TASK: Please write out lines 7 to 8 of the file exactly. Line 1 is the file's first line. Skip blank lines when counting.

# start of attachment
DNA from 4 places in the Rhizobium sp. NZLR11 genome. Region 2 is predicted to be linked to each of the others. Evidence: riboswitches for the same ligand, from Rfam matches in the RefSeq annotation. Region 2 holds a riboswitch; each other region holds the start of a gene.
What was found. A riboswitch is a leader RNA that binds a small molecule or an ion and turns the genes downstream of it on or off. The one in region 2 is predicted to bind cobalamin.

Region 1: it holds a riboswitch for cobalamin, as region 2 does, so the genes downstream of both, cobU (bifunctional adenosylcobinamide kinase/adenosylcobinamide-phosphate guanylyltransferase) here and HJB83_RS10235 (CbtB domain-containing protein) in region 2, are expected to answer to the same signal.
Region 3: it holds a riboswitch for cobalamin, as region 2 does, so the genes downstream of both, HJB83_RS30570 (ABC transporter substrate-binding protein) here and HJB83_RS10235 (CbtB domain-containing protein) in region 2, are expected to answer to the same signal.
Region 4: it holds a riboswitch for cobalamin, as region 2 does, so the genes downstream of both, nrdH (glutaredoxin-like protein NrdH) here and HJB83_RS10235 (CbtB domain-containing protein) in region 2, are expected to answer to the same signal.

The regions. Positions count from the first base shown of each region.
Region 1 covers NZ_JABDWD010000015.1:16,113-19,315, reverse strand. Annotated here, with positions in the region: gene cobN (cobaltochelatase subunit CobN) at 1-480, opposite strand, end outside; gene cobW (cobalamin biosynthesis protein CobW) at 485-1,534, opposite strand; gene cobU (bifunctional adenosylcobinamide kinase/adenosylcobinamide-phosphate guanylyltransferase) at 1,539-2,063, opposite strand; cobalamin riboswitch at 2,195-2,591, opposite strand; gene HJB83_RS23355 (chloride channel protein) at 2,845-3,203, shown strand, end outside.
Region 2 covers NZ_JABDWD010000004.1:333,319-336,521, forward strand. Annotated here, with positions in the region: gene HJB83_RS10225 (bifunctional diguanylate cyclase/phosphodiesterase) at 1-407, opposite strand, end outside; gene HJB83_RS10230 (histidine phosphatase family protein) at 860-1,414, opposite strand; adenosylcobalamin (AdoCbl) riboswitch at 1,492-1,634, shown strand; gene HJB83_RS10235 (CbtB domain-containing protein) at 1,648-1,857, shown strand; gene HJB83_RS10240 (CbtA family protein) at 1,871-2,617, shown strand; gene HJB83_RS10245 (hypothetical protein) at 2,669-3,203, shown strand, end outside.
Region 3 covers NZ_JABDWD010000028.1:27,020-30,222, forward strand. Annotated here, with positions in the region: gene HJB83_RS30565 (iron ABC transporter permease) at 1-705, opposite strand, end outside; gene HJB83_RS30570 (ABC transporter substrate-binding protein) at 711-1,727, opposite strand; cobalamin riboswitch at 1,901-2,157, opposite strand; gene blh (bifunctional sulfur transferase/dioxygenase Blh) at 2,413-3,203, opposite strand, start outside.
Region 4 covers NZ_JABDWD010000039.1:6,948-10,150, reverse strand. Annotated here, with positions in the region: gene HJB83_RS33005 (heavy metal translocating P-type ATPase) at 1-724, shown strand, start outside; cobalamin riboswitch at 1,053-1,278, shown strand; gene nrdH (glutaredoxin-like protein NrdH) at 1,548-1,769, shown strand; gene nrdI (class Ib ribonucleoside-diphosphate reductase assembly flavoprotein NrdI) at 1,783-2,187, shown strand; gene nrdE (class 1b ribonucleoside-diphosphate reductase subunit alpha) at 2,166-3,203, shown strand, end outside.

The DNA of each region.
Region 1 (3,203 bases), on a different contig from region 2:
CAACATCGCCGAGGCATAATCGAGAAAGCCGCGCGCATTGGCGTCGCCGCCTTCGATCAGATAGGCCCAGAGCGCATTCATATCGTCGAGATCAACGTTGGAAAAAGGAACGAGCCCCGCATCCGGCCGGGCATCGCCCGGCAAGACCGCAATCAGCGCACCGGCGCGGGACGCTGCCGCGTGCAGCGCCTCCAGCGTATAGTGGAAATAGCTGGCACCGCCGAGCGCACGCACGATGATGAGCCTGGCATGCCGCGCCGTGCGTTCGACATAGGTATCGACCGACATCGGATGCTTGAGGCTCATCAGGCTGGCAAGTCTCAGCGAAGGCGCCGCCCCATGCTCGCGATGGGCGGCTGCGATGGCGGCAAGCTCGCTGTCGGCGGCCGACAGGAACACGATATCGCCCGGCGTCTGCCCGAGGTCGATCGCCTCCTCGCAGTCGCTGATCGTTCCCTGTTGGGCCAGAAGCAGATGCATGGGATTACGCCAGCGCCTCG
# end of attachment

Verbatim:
Region 1 covers NZ_JABDWD010000015.1:16,113-19,315, reverse strand. Annotated here, with positions in the region: gene cobN (cobaltochelatase subunit CobN) at 1-480, opposite strand, end outside; gene cobW (cobalamin biosynthesis protein CobW) at 485-1,534, opposite strand; gene cobU (bifunctional adenosylcobinamide kinase/adenosylcobinamide-phosphate guanylyltransferase) at 1,539-2,063, opposite strand; cobalamin riboswitch at 2,195-2,591, opposite strand; gene HJB83_RS23355 (chloride channel protein) at 2,845-3,203, shown strand, end outside.
Region 2 covers NZ_JABDWD010000004.1:333,319-336,521, forward strand. Annotated here, with positions in the region: gene HJB83_RS10225 (bifunctional diguanylate cyclase/phosphodiesterase) at 1-407, opposite strand, end outside; gene HJB83_RS10230 (histidine phosphatase family protein) at 860-1,414, opposite strand; adenosylcobalamin (AdoCbl) riboswitch at 1,492-1,634, shown strand; gene HJB83_RS10235 (CbtB domain-containing protein) at 1,648-1,857, shown strand; gene HJB83_RS10240 (CbtA family protein) at 1,871-2,617, shown strand; gene HJB83_RS10245 (hypothetical protein) at 2,669-3,203, shown strand, end outside.